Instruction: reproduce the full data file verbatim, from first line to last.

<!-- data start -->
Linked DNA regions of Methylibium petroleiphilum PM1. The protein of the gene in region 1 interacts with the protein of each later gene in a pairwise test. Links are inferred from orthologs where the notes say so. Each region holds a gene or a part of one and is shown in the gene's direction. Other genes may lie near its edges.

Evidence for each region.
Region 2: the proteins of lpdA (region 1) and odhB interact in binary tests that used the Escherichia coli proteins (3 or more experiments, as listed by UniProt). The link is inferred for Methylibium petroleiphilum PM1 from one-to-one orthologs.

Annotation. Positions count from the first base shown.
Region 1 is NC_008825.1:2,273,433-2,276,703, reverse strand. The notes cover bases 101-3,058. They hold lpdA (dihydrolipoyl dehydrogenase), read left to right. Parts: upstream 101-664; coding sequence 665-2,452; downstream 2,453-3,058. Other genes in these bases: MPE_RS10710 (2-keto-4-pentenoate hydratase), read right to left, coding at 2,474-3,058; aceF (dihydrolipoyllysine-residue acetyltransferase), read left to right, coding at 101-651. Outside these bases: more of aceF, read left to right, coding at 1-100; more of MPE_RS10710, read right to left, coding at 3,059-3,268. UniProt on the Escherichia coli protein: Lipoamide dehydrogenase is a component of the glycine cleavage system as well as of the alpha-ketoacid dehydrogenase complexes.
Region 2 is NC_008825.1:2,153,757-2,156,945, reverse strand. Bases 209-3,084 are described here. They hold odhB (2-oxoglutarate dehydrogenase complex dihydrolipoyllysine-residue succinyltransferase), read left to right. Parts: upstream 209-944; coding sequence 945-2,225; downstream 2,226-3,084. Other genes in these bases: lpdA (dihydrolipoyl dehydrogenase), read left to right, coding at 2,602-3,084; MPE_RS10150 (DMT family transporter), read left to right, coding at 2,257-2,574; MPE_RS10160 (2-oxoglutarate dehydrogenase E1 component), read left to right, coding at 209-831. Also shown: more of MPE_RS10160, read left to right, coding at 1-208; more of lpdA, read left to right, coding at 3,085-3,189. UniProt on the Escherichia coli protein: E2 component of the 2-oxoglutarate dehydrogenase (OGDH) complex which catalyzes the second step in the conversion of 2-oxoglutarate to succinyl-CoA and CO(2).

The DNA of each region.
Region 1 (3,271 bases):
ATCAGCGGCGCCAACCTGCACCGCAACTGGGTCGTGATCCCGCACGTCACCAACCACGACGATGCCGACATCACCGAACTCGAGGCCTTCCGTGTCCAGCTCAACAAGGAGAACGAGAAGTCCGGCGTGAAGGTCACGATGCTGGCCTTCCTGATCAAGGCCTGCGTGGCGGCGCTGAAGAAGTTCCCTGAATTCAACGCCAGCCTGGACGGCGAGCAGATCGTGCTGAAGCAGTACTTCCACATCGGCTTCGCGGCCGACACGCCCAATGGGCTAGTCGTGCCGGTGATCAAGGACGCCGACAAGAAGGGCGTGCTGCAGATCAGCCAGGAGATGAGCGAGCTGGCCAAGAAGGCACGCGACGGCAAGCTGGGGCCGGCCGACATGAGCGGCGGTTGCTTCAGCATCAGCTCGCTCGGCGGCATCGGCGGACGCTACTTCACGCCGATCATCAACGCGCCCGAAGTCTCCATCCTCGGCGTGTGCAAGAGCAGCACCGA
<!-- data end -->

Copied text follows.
Linked DNA regions of Methylibium petroleiphilum PM1. The protein of the gene in region 1 interacts with the protein of each later gene in a pairwise test. Links are inferred from orthologs where the notes say so. Each region holds a gene or a part of one and is shown in the gene's direction. Other genes may lie near its edges.

Evidence for each region.
Region 2: the proteins of lpdA (region 1) and odhB interact in binary tests that used the Escherichia coli proteins (3 or more experiments, as listed by UniProt). The link is inferred for Methylibium petroleiphilum PM1 from one-to-one orthologs.

Annotation. Positions count from the first base shown.
Region 1 is NC_008825.1:2,273,433-2,276,703, reverse strand. The notes cover bases 101-3,058. They hold lpdA (dihydrolipoyl dehydrogenase), read left to right. Parts: upstream 101-664; coding sequence 665-2,452; downstream 2,453-3,058. Other genes in these bases: MPE_RS10710 (2-keto-4-pentenoate hydratase), read right to left, coding at 2,474-3,058; aceF (dihydrolipoyllysine-residue acetyltransferase), read left to right, coding at 101-651. Outside these bases: more of aceF, read left to right, coding at 1-100; more of MPE_RS10710, read right to left, coding at 3,059-3,268. UniProt on the Escherichia coli protein: Lipoamide dehydrogenase is a component of the glycine cleavage system as well as of the alpha-ketoacid dehydrogenase complexes.
Region 2 is NC_008825.1:2,153,757-2,156,945, reverse strand. Bases 209-3,084 are described here. They hold odhB (2-oxoglutarate dehydrogenase complex dihydrolipoyllysine-residue succinyltransferase), read left to right. Parts: upstream 209-944; coding sequence 945-2,225; downstream 2,226-3,084. Other genes in these bases: lpdA (dihydrolipoyl dehydrogenase), read left to right, coding at 2,602-3,084; MPE_RS10150 (DMT family transporter), read left to right, coding at 2,257-2,574; MPE_RS10160 (2-oxoglutarate dehydrogenase E1 component), read left to right, coding at 209-831. Also shown: more of MPE_RS10160, read left to right, coding at 1-208; more of lpdA, read left to right, coding at 3,085-3,189. UniProt on the Escherichia coli protein: E2 component of the 2-oxoglutarate dehydrogenase (OGDH) complex which catalyzes the second step in the conversion of 2-oxoglutarate to succinyl-CoA and CO(2).

The DNA of each region.
Region 1 (3,271 bases):
ATCAGCGGCGCCAACCTGCACCGCAACTGGGTCGTGATCCCGCACGTCACCAACCACGACGATGCCGACATCACCGAACTCGAGGCCTTCCGTGTCCAGCTCAACAAGGAGAACGAGAAGTCCGGCGTGAAGGTCACGATGCTGGCCTTCCTGATCAAGGCCTGCGTGGCGGCGCTGAAGAAGTTCCCTGAATTCAACGCCAGCCTGGACGGCGAGCAGATCGTGCTGAAGCAGTACTTCCACATCGGCTTCGCGGCCGACACGCCCAATGGGCTAGTCGTGCCGGTGATCAAGGACGCCGACAAGAAGGGCGTGCTGCAGATCAGCCAGGAGATGAGCGAGCTGGCCAAGAAGGCACGCGACGGCAAGCTGGGGCCGGCCGACATGAGCGGCGGTTGCTTCAGCATCAGCTCGCTCGGCGGCATCGGCGGACGCTACTTCACGCCGATCATCAACGCGCCCGAAGTCTCCATCCTCGGCGTGTGCAAGAGCAGCACCGA